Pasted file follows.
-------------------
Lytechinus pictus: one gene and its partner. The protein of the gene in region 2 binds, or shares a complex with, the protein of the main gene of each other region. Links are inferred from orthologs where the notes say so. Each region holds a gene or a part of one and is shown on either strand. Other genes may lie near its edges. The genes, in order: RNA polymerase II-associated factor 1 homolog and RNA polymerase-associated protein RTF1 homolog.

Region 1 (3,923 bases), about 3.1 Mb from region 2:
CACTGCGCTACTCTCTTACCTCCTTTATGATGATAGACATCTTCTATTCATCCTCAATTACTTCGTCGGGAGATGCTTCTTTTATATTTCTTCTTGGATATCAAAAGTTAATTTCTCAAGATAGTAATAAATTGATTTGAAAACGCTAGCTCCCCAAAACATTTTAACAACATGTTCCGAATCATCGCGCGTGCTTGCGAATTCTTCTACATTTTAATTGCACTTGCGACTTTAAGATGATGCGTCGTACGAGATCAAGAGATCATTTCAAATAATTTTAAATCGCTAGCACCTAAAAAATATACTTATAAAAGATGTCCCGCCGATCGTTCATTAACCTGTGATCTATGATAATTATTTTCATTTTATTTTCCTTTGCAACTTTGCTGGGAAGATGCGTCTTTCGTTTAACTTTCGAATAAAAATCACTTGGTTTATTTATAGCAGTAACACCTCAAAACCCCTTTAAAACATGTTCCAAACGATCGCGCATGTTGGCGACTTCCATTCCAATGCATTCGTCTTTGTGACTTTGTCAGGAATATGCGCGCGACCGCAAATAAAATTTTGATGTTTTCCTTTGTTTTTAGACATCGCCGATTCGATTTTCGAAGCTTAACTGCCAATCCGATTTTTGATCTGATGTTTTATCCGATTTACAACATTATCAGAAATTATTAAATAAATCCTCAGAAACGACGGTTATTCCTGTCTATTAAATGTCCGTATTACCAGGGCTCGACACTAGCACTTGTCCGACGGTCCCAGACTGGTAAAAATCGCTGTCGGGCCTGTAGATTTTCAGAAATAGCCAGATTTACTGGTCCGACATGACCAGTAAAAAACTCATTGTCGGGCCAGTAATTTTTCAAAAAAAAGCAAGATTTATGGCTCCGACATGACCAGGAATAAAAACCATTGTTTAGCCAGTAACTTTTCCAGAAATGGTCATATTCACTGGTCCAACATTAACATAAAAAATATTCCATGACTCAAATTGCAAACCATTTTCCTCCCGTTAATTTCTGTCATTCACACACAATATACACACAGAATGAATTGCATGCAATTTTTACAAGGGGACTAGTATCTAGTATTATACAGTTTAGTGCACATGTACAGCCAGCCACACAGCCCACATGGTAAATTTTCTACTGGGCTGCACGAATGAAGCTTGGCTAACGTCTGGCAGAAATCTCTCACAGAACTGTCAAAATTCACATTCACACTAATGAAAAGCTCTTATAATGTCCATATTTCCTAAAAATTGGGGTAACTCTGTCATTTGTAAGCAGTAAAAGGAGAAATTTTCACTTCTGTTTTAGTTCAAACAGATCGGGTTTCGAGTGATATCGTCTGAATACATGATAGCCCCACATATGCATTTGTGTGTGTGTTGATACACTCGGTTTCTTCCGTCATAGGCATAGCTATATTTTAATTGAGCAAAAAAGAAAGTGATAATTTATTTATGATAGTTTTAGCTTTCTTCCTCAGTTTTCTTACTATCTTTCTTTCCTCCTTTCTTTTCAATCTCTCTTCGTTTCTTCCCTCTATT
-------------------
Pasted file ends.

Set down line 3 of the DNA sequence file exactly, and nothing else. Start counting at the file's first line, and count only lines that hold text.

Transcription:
CACTGCGCTACTCTCTTACCTCCTTTATGATGATAGACATCTTCTATTCATCCTCAATTACTTCGTCGGGAGATGCTTCTTTTATATTTCTTCTTGGATATCAAAAGTTAATTTCTCAAGATAGTAATAAATTGATTTGAAAACGCTAGCTCCCCAAAACATTTTAACAACATGTTCCGAATCATCGCGCGTGCTTGCGAATTCTTCTACATTTTAATTGCACTTGCGACTTTAAGATGATGCGTCGTACGAGATCAAGAGATCATTTCAAATAATTTTAAATCGCTAGCACCTAAAAAATATACTTATAAAAGATGTCCCGCCGATCGTTCATTAACCTGTGATCTATGATAATTATTTTCATTTTATTTTCCTTTGCAACTTTGCTGGGAAGATGCGTCTTTCGTTTAACTTTCGAATAAAAATCACTTGGTTTATTTATAGCAGTAACACCTCAAAACCCCTTTAAAACATGTTCCAAACGATCGCGCATGTTGGCGACTTCCATTCCAATGCATTCGTCTTTGTGACTTTGTCAGGAATATGCGCGCGACCGCAAATAAAATTTTGATGTTTTCCTTTGTTTTTAGACATCGCCGATTCGATTTTCGAAGCTTAACTGCCAATCCGATTTTTGATCTGATGTTTTATCCGATTTACAACATTATCAGAAATTATTAAATAAATCCTCAGAAACGACGGTTATTCCTGTCTATTAAATGTCCGTATTACCAGGGCTCGACACTAGCACTTGTCCGACGGTCCCAGACTGGTAAAAATCGCTGTCGGGCCTGTAGATTTTCAGAAATAGCCAGATTTACTGGTCCGACATGACCAGTAAAAAACTCATTGTCGGGCCAGTAATTTTTCAAAAAAAAGCAAGATTTATGGCTCCGACATGACCAGGAATAAAAACCATTGTTTAGCCAGTAACTTTTCCAGAAATGGTCATATTCACTGGTCCAACATTAACATAAAAAATATTCCATGACTCAAATTGCAAACCATTTTCCTCCCGTTAATTTCTGTCATTCACACACAATATACACACAGAATGAATTGCATGCAATTTTTACAAGGGGACTAGTATCTAGTATTATACAGTTTAGTGCACATGTACAGCCAGCCACACAGCCCACATGGTAAATTTTCTACTGGGCTGCACGAATGAAGCTTGGCTAACGTCTGGCAGAAATCTCTCACAGAACTGTCAAAATTCACATTCACACTAATGAAAAGCTCTTATAATGTCCATATTTCCTAAAAATTGGGGTAACTCTGTCATTTGTAAGCAGTAAAAGGAGAAATTTTCACTTCTGTTTTAGTTCAAACAGATCGGGTTTCGAGTGATATCGTCTGAATACATGATAGCCCCACATATGCATTTGTGTGTGTGTTGATACACTCGGTTTCTTCCGTCATAGGCATAGCTATATTTTAATTGAGCAAAAAAGAAAGTGATAATTTATTTATGATAGTTTTAGCTTTCTTCCTCAGTTTTCTTACTATCTTTCTTTCCTCCTTTCTTTTCAATCTCTCTTCGTTTCTTCCCTCTATT